Sauces of the world

Sriracha has been the hot sauce of choice for a few years, but it’s not right for every occasion. These ones deserve space in your cupboard too

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Mexican adobo

Chipotle in Adobo (£4, Cool Chile Co) is made of smoke-dried jalapenos in a tangy tomato and vinegar sauce. The smoky and woody flavour packs some heat, but has plenty of balance. It’s delicious brushed on meat, fish or corn on the cob before grilling, or mix it with mayonnaise to make a fiery Marie Rose-style sauce.

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Indian ghost pepper sauce

Chilli heat is measured in Scoville heat units – the original red Tabasco measures 2,500-5,000, while the appropriately named Extreme Bhut Jolokia (£6, South Devon Chilli Farm) clocks in at a whopping 300,000-500,000. Reviewers say it’s “like eating molten lava” but gives a great kick to vindaloos and veggie burgers.

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Southeast Asian sambal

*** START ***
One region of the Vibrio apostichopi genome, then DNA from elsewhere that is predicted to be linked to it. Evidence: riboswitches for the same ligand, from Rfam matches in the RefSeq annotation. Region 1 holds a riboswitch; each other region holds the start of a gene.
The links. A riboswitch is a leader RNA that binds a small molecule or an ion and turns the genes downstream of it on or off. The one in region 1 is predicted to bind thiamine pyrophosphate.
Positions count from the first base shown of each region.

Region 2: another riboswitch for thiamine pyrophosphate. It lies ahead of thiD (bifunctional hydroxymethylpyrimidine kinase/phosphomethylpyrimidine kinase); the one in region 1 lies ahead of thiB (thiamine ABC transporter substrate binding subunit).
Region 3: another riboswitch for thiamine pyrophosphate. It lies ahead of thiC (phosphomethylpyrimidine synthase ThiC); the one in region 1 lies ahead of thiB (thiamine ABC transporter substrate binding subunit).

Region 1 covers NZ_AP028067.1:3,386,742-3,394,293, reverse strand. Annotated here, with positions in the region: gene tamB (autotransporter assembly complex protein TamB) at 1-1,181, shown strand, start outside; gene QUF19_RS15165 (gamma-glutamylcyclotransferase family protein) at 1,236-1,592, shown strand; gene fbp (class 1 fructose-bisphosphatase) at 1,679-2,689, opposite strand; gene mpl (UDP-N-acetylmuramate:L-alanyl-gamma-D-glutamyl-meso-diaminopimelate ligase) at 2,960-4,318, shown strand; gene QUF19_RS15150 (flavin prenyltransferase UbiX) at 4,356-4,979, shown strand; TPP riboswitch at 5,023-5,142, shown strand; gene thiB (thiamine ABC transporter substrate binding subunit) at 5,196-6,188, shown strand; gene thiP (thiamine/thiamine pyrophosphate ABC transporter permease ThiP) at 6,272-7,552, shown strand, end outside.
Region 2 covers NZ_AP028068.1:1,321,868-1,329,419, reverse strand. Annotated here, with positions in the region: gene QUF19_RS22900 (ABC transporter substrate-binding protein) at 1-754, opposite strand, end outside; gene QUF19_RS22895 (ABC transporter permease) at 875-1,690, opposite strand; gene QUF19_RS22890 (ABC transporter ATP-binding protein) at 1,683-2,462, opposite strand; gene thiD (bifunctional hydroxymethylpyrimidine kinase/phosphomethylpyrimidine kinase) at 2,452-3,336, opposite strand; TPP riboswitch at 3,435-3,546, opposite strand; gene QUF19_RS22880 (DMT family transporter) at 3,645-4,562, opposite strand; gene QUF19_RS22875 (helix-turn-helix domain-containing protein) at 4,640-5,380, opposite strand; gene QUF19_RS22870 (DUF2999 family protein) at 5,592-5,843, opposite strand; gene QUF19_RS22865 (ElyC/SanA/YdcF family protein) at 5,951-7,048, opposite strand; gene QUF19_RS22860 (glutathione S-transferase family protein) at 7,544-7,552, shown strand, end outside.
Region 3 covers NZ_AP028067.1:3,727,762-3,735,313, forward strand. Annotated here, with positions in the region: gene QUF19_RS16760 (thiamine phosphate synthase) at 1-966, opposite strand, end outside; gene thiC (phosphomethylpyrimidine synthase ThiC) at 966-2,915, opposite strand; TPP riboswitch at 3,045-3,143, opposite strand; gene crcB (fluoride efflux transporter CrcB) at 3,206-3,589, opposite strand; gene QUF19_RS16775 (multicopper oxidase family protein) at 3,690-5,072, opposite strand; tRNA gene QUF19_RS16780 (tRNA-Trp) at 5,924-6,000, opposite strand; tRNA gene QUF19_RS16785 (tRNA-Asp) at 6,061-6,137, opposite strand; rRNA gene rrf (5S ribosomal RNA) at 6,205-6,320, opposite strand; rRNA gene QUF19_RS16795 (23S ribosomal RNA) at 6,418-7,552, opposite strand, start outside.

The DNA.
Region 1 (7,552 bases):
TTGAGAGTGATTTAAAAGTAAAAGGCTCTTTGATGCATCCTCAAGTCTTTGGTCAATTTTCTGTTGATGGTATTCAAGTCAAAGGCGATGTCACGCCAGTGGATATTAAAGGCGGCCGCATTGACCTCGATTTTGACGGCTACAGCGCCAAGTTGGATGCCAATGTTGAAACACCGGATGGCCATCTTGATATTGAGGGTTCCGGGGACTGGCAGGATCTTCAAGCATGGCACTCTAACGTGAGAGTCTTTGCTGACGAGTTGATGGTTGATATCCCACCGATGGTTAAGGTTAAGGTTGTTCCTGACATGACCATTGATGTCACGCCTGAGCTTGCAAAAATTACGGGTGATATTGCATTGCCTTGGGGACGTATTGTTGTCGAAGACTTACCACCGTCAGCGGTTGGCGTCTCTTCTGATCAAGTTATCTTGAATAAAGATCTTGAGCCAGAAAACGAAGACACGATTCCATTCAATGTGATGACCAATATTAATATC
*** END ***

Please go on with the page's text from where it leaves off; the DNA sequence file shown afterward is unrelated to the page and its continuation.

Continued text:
Similar to sriracha but less acidic, sambal oelek (£3.30, Sous Chef) is used in Malaysian, Indonesian and Sri Lankan cooking to add heat without affecting the overall flavour of a dish. It’s traditionally made with three ingredients – red chillis, vinegar and salt – so you can make your own using a pestle and mortar.

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Korean gochujang

Think of gochujang hot pepper paste (£3.59, Japan Centre) as like a spicy miso – it has a thick texture and the fermented soybeans give it a distinct umami flavour. Use the paste to punch up soups and stews, or opt for this squeezy bottle version to use as a condiment and for giving a sweet spice to hummus.

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Tunisian harissa

Harissa has a complex depth of flavour, rather than extreme heat. Harry Brand (£2.95, Harry Brand) on London’s Columbia Road gets its harissa from France, where it’s made using a secret Tunisian family recipe passed down through generations. Use it to spice up poached eggs, as a rub for seared tuna steaks, or with melted butter on popcorn.

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